How do you teach kids about recycling and Earth-friendly living? Read on for a few ideas!

kidsrecycle.jpg Children of all ages are like sponges – they soak up information and memories at an incredible rate. Our kids look to us to learn everything, from tying their shoes to learning to drive. They are watching our every move, whether we realize it or not. This makes modeling positive behavior a must. However, this may not always be easy. Adults aren’t perfect – we text at the table, gossip and maybe even throw a curse word around here and there. For the most part though, we try our best and encourage our kids to do the same. Modeling appropriate and compassionate behavior includes teaching kids about earth-friendly and sustainable practices. Involve the entire family in volunteer park cleanups; make toys and crafts out of recyclable materials or maybe even plant a tree. By showing children the importance of keeping the Earth healthy, it will teach them many important core values, including empathy and the benefit of doing good for others. In this case, all human and animal creatures of Earth – and Earth itself – can benefit from these fun crafts and activities.

Outside Activities

  • Adopt a park or highway – This is a great way for families, church groups or even entire neighborhoods to work together for a common cause. When you adopt a property, you and your group are promising to keep it clean and tidy. This could mean picking up litter or raking leaves every so often, so make sure you can commit to a long-term project before jumping into this.
  • Plant a tree – This activity can be extra special for young children, as will being able to watch the tree as they both grow. Many local organizations exist that can help you find the best place in your community to plant your new family member. Visit your tree every year to mark its progress, and reflect on how your family has grown with it. Check out the Arbor Day website to find out more!
  • Participate in a community garden – If you or one of your children has a green thumb, getting a small plot in a community garden might be a fabulous idea. Kids will get the chance to grow their own food, and see exactly where their dinners come from. One big bonus of this activity is that it will teach your child patience, caretaking and teamwork.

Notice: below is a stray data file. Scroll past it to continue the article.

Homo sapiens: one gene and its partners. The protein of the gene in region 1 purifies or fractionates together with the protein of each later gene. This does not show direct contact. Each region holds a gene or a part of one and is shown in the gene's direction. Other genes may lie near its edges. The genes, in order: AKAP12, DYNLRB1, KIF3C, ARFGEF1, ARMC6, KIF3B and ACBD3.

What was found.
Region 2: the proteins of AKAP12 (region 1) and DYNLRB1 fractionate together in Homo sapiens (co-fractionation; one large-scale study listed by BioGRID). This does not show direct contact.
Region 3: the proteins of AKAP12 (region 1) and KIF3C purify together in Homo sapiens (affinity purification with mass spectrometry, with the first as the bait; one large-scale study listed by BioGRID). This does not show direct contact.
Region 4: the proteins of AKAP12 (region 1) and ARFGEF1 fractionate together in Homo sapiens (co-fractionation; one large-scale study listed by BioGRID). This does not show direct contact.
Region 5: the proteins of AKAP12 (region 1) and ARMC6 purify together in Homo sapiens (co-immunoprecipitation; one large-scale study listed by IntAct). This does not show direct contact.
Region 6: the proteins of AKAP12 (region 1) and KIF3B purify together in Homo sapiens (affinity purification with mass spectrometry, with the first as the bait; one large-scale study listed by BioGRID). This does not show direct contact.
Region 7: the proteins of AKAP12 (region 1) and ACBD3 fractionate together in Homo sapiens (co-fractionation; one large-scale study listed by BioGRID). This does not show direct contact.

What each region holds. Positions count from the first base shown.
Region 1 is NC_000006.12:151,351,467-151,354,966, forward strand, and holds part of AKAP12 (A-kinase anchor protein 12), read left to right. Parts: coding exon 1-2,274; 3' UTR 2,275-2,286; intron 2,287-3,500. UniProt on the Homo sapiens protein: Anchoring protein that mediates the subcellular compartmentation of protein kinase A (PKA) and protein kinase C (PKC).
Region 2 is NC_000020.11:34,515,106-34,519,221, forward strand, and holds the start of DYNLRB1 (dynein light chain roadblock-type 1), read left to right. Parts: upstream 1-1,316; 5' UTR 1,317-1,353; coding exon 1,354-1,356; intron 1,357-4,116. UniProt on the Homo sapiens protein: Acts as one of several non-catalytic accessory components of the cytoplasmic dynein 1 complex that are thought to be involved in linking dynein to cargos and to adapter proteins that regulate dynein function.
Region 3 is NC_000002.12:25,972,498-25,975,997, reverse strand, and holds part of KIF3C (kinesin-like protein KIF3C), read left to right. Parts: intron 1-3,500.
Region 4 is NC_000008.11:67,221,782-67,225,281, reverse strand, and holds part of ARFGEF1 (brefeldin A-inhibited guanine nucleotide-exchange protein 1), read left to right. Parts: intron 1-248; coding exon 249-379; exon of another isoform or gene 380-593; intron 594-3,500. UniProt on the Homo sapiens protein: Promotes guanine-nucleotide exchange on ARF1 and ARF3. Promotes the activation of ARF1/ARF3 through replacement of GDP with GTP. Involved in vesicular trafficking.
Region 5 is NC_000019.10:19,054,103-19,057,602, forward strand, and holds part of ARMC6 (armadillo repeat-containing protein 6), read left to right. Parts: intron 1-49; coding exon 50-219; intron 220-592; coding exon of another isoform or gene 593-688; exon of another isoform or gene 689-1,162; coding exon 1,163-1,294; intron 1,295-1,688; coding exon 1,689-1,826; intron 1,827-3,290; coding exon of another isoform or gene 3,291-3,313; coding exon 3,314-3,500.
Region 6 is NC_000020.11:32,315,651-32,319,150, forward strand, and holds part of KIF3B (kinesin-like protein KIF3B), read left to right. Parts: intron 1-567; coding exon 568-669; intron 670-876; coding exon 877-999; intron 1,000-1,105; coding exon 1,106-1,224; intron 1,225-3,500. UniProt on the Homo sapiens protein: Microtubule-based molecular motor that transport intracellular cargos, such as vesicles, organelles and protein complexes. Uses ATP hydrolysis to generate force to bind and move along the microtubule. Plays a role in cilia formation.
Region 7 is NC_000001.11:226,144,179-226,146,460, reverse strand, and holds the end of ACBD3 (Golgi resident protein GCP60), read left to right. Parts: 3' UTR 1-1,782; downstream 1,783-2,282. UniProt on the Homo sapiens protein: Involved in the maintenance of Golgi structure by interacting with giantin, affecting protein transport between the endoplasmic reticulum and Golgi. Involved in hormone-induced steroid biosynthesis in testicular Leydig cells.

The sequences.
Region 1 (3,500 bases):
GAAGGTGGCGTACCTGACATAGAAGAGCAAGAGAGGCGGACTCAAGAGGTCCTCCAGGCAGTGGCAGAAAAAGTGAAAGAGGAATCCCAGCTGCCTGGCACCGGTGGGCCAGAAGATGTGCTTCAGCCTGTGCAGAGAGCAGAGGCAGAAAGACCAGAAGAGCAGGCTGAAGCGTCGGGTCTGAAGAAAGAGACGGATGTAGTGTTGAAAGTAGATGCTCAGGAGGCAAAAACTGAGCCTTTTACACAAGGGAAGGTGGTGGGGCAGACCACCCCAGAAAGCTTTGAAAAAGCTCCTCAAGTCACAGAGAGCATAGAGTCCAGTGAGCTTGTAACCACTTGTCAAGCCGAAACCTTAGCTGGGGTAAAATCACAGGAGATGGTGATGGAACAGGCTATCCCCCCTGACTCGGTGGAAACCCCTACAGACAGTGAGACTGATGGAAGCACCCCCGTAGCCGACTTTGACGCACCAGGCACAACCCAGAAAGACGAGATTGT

Inside Activities

  • Conduct Earth-related science experiments – Kids of all ages love to do science experiments, especially messy ones! If you’re stuck inside on a rainy day and want to entertain and teach at the same time – try the “polluted water” experiment. Fill a bin with clean water and then have your kids find trash to put in (add vegetable oil to represent oil spills). Then encourage them to try to “clean” the water. See full instructions here.
  • Write a letter – Okay, so this one doesn’t sound that glamorous, but encouraging your children to voice their opinions in a positive way is a useful lesson. Talk to your children and neighbors about a particular environmental issue in your community – maybe it’s the vacant lot that people dump trash in or write graffiti on a building. Help your children find the names of local council members or state representatives. Then work together to write a personal letter about the issue you found. To make it a bit more interesting, try challenging your kids to get neighbors’ signatures on the letter.
  • Make natural birdfeeders – This cute activity could be done inside or outside, but either way it’s a fun way to connect with the animal world. Have your kids gather some pinecones and put them in a container. Meanwhile, put some creamy peanut butter in a small bowl and birdseed in a large bowl. Once the pinecones are gathered, encourage everyone to choose one and “paint” it with peanut butter. Once coated, the pinecones can be rolled in birdseed and hung up outside, sure to please all of the neighborhood songbirds.

Arts and Crafts

  • DIY bubble wands – Challenge your family member to find items around the house that could be turned into bubble wands or blowers. Ideas may include the top of a water bottle or milk jug, a potato masher or silly straws. Make your own bubble mix out of dish soap and liquid glycerin and then go to town! See full instructions here.
  • Milk jug igloo – This craft will take some time and storage space, so it may be better suited as a neighborhood or school activity. Save up gallon milk jugs and adhere them together using non-toxic glue in an igloo shape, as this photo exhibits. This website features full instructions and a video to create your new Artic play house.
  • Create a family band with recycled instruments – Feeling a little musical? Why not have a good old sing-along using DIY instruments! Encourage your kids to gather items from the recycling bin to see what they could make. A tissue box with some rubber bands around it could be a cool guitar, while a paper towel roll and wax paper make a lovely kazoo. After everyone completes their instruments, show them off with a living room concert. This website has tons of great ideas for homemade instruments.

Use those teachable moments…

All right, so not every day is Earth Day, and sometimes we just don’t have time to participate in the annual neighborhood cleanup. Luckily, there are still plenty of ways to model sustainable, earth-friendly behaviors for your children. Remember to recycle as much as possible and be cognizant of your family’s waste output and energy consumption. Turn off the lights when you leave the room and turn the water off while brushing your teeth – then encourage your kids to do the same. Remember, children are sponges and watch your every move. If you act like a litter bug, they may as well.